The outbreak in Ohio began with a group from Christian Aid Ministries, who went on a mission trip to the Philippines earlier this year, health officials say. Philippines is experiencing a very large measles outbreak; at least 20,000 confirmed and suspected cases have been reported in the Asian nation.
Four people who were on the mission trip became infected, according to Pam Palm, the public information officer for Knox County Health Department, and the disease has since spread to 62 others in the Amish community. Knox County has 40 cases.
Palm said the first few cases were initially misdiagnosed as dengue fever, a testament to how few cases of measles doctors usually see.
"Because of the success of the measles vaccine, many clinicians have never seen measles and may not be able to recognize its features," Dr. Julia Sammons wrote in a commentary published in April in Annals of Internal Medicine.
Ohio health officials have immunized nearly 800 people with the MMR (measles, mumps, and rubella) vaccine since the outbreak began.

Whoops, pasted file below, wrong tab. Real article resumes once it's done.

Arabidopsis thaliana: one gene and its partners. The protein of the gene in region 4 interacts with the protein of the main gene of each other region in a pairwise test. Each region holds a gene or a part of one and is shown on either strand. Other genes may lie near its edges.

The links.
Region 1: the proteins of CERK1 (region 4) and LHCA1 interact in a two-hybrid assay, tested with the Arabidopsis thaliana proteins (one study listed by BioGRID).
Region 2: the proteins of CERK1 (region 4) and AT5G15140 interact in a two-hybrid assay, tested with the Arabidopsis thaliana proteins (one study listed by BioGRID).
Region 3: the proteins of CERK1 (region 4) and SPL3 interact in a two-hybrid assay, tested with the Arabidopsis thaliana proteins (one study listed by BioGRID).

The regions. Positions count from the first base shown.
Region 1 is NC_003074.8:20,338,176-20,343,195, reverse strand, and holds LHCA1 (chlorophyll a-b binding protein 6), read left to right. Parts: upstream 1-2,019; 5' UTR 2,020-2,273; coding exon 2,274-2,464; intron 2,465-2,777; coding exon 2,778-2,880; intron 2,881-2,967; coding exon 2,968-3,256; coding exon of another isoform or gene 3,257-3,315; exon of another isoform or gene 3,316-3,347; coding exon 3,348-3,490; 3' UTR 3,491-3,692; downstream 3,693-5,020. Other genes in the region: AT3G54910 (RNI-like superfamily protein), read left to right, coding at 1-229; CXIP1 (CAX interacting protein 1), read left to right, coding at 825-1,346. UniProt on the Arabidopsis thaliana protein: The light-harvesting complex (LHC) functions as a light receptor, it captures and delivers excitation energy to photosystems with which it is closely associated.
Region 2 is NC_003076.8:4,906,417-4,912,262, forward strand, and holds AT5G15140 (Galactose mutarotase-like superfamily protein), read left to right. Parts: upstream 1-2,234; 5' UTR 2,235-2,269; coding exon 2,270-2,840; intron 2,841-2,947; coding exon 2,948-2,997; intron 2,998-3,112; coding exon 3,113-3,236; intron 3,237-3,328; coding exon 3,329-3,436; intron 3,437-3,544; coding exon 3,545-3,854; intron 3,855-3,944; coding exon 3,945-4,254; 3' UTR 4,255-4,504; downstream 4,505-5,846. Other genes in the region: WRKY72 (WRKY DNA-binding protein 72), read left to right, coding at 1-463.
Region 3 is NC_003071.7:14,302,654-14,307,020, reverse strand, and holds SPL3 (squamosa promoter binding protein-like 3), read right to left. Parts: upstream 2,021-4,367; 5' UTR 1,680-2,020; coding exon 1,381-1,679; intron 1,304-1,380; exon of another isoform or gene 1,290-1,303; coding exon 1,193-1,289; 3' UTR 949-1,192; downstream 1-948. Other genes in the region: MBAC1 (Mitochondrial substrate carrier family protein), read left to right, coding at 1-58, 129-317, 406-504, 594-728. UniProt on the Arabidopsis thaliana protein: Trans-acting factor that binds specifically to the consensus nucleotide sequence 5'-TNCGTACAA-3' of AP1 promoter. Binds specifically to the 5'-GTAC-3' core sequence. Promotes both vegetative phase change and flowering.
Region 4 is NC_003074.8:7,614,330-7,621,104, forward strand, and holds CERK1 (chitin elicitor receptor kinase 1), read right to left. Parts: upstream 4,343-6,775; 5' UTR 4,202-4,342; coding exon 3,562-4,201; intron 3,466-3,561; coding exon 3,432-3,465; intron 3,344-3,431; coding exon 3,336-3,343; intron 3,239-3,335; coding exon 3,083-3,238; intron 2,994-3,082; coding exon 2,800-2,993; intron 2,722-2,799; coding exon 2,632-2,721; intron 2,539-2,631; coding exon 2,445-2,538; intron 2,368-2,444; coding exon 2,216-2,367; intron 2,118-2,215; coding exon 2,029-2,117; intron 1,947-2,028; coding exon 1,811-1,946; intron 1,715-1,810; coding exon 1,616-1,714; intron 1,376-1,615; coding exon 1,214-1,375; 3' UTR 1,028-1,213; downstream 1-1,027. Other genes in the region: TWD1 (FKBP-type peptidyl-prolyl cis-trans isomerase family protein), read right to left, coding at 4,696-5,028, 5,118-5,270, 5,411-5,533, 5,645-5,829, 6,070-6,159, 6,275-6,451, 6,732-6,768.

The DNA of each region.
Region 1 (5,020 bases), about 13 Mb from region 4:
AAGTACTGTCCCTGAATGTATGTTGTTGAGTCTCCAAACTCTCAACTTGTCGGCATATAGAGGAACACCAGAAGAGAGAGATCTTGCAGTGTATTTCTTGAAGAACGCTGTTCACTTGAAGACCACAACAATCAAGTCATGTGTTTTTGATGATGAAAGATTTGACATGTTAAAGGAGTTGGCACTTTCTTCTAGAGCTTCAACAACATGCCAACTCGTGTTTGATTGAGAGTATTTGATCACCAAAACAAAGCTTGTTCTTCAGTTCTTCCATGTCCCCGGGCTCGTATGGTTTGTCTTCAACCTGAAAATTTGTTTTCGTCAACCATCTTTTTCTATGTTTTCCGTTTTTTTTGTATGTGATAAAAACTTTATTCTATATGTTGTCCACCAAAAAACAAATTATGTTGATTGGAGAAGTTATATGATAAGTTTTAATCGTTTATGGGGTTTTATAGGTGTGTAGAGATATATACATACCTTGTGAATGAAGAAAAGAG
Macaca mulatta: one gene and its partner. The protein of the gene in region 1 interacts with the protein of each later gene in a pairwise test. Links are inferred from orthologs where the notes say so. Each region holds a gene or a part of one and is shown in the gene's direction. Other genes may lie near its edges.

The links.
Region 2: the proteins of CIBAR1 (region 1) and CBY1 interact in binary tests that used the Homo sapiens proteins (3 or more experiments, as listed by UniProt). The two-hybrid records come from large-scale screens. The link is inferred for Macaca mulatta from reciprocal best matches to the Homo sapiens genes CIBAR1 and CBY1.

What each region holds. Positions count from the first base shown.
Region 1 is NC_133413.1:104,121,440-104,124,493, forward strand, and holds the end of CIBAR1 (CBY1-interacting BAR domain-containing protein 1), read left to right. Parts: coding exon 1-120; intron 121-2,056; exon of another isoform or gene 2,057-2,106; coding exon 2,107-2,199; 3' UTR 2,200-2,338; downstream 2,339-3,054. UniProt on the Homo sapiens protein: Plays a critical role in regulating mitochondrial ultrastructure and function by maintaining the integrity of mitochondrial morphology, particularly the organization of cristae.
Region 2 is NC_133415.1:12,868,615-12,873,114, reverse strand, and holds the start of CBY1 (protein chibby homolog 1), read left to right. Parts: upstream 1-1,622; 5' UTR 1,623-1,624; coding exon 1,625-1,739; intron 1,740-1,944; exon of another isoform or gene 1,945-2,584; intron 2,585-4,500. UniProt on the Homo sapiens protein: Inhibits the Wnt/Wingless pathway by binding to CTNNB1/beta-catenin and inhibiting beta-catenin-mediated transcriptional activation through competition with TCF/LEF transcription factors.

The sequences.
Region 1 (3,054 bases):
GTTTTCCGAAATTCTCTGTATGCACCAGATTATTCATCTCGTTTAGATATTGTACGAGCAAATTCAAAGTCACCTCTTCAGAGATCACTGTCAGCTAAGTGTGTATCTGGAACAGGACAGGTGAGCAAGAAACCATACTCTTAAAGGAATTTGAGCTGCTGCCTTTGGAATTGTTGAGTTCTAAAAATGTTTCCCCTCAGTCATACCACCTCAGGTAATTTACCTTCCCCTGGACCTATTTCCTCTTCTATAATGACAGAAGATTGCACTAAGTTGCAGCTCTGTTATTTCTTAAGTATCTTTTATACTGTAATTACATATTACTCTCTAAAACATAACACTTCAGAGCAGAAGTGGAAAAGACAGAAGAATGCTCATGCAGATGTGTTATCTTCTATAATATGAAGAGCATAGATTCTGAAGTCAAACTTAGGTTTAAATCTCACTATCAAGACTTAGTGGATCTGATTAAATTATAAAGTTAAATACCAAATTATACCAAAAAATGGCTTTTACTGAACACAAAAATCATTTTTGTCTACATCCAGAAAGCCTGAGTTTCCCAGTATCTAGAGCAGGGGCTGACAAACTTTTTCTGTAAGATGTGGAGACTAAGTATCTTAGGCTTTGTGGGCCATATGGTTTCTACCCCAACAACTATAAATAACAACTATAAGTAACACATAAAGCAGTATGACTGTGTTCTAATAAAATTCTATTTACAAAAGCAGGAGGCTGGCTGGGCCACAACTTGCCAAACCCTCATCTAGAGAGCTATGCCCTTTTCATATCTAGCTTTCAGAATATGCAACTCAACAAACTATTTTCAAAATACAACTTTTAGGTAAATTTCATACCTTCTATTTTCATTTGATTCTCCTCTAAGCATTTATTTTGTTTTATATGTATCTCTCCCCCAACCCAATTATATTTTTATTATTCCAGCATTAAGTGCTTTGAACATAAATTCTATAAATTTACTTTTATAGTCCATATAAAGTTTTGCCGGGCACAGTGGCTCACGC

"The Amish who are family members and acquaintances of those who now have measles have been extremely cooperative in a willingness to get vaccinated," Jackie Fletcher, director of nursing for the Knox County Health Department, said in a statement. "And those who currently have measles have been staying home."
California, another state reporting a high number of measles cases this year, said its outbreak also resulted from people visiting the Philippines.
Visitors may pick up the disease and bring it back to the United States, potentially infecting those who cannot be vaccinated against the measles because they are too young, for example, or who have intentionally remained unvaccinated.
Data released by the Centers for Disease Control and Prevention on April 24 found 129 cases of measles in the United States between January 1 to April 18. That's the highest number of cases recorded for the period since 1996. Some of the Ohio cases were recorded after that reporting period -- meaning the total now is undoubtedly higher.
Fletcher said many of the measles patients her staff are seeing are "really sick." Symptoms usually include fever, cough and conjunctivitis, along with a rash. In rare cases, measles can lead to pneumonia and brain infections, which can be fatal.
Image: Measles warning sign, via Shutterstock